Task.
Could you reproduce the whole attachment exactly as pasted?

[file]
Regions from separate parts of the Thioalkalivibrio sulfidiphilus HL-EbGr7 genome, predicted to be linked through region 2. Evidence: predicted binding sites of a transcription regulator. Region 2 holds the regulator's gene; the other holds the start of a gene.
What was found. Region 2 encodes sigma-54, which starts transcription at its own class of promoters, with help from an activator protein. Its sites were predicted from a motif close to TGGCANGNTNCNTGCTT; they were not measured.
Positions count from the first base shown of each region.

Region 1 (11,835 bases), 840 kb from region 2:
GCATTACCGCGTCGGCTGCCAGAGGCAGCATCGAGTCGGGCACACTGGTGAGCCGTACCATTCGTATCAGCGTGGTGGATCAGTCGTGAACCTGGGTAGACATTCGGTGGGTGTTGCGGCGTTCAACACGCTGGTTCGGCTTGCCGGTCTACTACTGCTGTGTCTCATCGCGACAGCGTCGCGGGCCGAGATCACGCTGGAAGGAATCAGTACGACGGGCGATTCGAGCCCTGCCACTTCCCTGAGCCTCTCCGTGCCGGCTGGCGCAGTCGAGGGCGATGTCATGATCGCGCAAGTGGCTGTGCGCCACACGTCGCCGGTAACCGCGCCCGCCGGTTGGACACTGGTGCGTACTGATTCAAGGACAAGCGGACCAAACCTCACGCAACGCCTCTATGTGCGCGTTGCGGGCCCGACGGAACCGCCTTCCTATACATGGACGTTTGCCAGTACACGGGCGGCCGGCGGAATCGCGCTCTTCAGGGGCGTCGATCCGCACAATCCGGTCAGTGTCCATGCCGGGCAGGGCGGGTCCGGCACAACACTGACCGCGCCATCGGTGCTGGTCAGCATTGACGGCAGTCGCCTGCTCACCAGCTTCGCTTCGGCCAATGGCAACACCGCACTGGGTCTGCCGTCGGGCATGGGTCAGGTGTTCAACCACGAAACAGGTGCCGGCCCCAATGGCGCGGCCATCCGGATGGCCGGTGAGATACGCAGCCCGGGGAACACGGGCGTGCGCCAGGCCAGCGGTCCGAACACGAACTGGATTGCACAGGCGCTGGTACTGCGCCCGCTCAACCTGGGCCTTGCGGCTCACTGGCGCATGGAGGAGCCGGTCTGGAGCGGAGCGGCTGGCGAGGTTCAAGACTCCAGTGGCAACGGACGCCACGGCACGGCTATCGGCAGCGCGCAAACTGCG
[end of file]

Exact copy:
Regions from separate parts of the Thioalkalivibrio sulfidiphilus HL-EbGr7 genome, predicted to be linked through region 2. Evidence: predicted binding sites of a transcription regulator. Region 2 holds the regulator's gene; the other holds the start of a gene.
What was found. Region 2 encodes sigma-54, which starts transcription at its own class of promoters, with help from an activator protein. Its sites were predicted from a motif close to TGGCANGNTNCNTGCTT; they were not measured.
Positions count from the first base shown of each region.

Region 1 (11,835 bases), 840 kb from region 2:
GCATTACCGCGTCGGCTGCCAGAGGCAGCATCGAGTCGGGCACACTGGTGAGCCGTACCATTCGTATCAGCGTGGTGGATCAGTCGTGAACCTGGGTAGACATTCGGTGGGTGTTGCGGCGTTCAACACGCTGGTTCGGCTTGCCGGTCTACTACTGCTGTGTCTCATCGCGACAGCGTCGCGGGCCGAGATCACGCTGGAAGGAATCAGTACGACGGGCGATTCGAGCCCTGCCACTTCCCTGAGCCTCTCCGTGCCGGCTGGCGCAGTCGAGGGCGATGTCATGATCGCGCAAGTGGCTGTGCGCCACACGTCGCCGGTAACCGCGCCCGCCGGTTGGACACTGGTGCGTACTGATTCAAGGACAAGCGGACCAAACCTCACGCAACGCCTCTATGTGCGCGTTGCGGGCCCGACGGAACCGCCTTCCTATACATGGACGTTTGCCAGTACACGGGCGGCCGGCGGAATCGCGCTCTTCAGGGGCGTCGATCCGCACAATCCGGTCAGTGTCCATGCCGGGCAGGGCGGGTCCGGCACAACACTGACCGCGCCATCGGTGCTGGTCAGCATTGACGGCAGTCGCCTGCTCACCAGCTTCGCTTCGGCCAATGGCAACACCGCACTGGGTCTGCCGTCGGGCATGGGTCAGGTGTTCAACCACGAAACAGGTGCCGGCCCCAATGGCGCGGCCATCCGGATGGCCGGTGAGATACGCAGCCCGGGGAACACGGGCGTGCGCCAGGCCAGCGGTCCGAACACGAACTGGATTGCACAGGCGCTGGTACTGCGCCCGCTCAACCTGGGCCTTGCGGCTCACTGGCGCATGGAGGAGCCGGTCTGGAGCGGAGCGGCTGGCGAGGTTCAAGACTCCAGTGGCAACGGACGCCACGGCACGGCTATCGGCAGCGCGCAAACTGCG